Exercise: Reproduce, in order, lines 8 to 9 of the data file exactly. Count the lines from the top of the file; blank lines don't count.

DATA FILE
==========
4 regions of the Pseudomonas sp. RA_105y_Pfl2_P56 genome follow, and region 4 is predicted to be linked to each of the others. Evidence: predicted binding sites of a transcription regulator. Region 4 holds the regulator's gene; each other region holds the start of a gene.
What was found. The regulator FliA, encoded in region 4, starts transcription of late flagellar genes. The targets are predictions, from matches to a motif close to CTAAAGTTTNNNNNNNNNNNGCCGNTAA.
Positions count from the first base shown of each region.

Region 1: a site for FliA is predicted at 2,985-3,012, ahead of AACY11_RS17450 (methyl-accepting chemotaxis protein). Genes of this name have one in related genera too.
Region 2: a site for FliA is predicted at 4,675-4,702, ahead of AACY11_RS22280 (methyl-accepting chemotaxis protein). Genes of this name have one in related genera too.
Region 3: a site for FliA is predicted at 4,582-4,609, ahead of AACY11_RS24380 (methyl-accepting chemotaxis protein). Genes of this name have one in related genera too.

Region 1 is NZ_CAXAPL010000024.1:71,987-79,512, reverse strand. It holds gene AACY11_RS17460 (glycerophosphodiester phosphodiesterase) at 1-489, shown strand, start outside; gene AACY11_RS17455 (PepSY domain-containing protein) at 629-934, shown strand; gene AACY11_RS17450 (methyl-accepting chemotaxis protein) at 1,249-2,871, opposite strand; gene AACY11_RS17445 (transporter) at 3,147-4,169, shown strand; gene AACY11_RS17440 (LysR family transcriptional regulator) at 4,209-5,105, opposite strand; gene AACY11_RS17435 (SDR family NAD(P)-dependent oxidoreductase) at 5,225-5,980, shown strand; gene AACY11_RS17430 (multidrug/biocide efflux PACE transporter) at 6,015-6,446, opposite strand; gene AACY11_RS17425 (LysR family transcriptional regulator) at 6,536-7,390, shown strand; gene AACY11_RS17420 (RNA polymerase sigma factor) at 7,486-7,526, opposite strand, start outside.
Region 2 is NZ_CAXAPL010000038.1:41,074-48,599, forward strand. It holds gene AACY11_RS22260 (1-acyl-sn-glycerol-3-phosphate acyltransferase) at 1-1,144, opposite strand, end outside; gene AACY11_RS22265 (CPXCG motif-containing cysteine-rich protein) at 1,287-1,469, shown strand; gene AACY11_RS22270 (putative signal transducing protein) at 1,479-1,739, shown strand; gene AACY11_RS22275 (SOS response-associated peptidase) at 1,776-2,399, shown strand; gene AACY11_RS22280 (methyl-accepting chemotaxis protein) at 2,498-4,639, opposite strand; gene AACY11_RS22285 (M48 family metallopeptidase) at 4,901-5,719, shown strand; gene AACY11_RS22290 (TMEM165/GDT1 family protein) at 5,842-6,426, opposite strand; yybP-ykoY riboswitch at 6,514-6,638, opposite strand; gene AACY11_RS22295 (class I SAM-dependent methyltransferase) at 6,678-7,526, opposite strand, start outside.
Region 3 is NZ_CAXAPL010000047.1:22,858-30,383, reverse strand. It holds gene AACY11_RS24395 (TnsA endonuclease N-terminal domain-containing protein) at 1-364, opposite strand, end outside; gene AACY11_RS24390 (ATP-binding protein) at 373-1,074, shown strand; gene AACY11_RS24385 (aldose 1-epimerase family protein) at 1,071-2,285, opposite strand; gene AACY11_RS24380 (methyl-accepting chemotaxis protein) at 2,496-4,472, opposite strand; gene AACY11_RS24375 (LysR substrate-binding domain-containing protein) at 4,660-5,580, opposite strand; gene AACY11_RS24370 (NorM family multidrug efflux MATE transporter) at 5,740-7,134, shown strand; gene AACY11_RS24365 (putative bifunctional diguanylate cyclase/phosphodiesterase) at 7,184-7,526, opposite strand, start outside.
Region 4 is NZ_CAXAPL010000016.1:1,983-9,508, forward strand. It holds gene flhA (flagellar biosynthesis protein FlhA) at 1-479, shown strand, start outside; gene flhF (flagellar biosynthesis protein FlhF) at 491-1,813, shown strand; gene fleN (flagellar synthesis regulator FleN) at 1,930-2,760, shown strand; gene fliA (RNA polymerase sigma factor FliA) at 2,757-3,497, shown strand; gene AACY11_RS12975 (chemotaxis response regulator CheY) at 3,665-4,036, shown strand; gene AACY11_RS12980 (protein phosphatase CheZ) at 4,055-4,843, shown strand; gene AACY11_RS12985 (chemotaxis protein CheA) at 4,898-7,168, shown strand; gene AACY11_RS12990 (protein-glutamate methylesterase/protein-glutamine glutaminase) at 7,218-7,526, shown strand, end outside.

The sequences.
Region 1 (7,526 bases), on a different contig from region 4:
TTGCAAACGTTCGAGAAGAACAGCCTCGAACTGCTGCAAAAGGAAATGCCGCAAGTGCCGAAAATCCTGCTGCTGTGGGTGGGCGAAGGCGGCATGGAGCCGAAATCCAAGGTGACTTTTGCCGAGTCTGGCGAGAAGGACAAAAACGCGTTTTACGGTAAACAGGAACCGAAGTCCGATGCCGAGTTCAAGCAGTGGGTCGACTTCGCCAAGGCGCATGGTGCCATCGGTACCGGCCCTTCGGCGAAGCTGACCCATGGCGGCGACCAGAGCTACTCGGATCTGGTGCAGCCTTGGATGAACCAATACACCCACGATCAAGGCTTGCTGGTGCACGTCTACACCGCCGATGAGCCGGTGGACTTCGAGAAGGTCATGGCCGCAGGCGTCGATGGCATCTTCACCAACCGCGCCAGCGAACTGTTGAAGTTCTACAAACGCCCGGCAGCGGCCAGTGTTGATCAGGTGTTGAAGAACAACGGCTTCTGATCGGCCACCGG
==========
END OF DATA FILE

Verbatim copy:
Region 2 is NZ_CAXAPL010000038.1:41,074-48,599, forward strand. It holds gene AACY11_RS22260 (1-acyl-sn-glycerol-3-phosphate acyltransferase) at 1-1,144, opposite strand, end outside; gene AACY11_RS22265 (CPXCG motif-containing cysteine-rich protein) at 1,287-1,469, shown strand; gene AACY11_RS22270 (putative signal transducing protein) at 1,479-1,739, shown strand; gene AACY11_RS22275 (SOS response-associated peptidase) at 1,776-2,399, shown strand; gene AACY11_RS22280 (methyl-accepting chemotaxis protein) at 2,498-4,639, opposite strand; gene AACY11_RS22285 (M48 family metallopeptidase) at 4,901-5,719, shown strand; gene AACY11_RS22290 (TMEM165/GDT1 family protein) at 5,842-6,426, opposite strand; yybP-ykoY riboswitch at 6,514-6,638, opposite strand; gene AACY11_RS22295 (class I SAM-dependent methyltransferase) at 6,678-7,526, opposite strand, start outside.
Region 3 is NZ_CAXAPL010000047.1:22,858-30,383, reverse strand. It holds gene AACY11_RS24395 (TnsA endonuclease N-terminal domain-containing protein) at 1-364, opposite strand, end outside; gene AACY11_RS24390 (ATP-binding protein) at 373-1,074, shown strand; gene AACY11_RS24385 (aldose 1-epimerase family protein) at 1,071-2,285, opposite strand; gene AACY11_RS24380 (methyl-accepting chemotaxis protein) at 2,496-4,472, opposite strand; gene AACY11_RS24375 (LysR substrate-binding domain-containing protein) at 4,660-5,580, opposite strand; gene AACY11_RS24370 (NorM family multidrug efflux MATE transporter) at 5,740-7,134, shown strand; gene AACY11_RS24365 (putative bifunctional diguanylate cyclase/phosphodiesterase) at 7,184-7,526, opposite strand, start outside.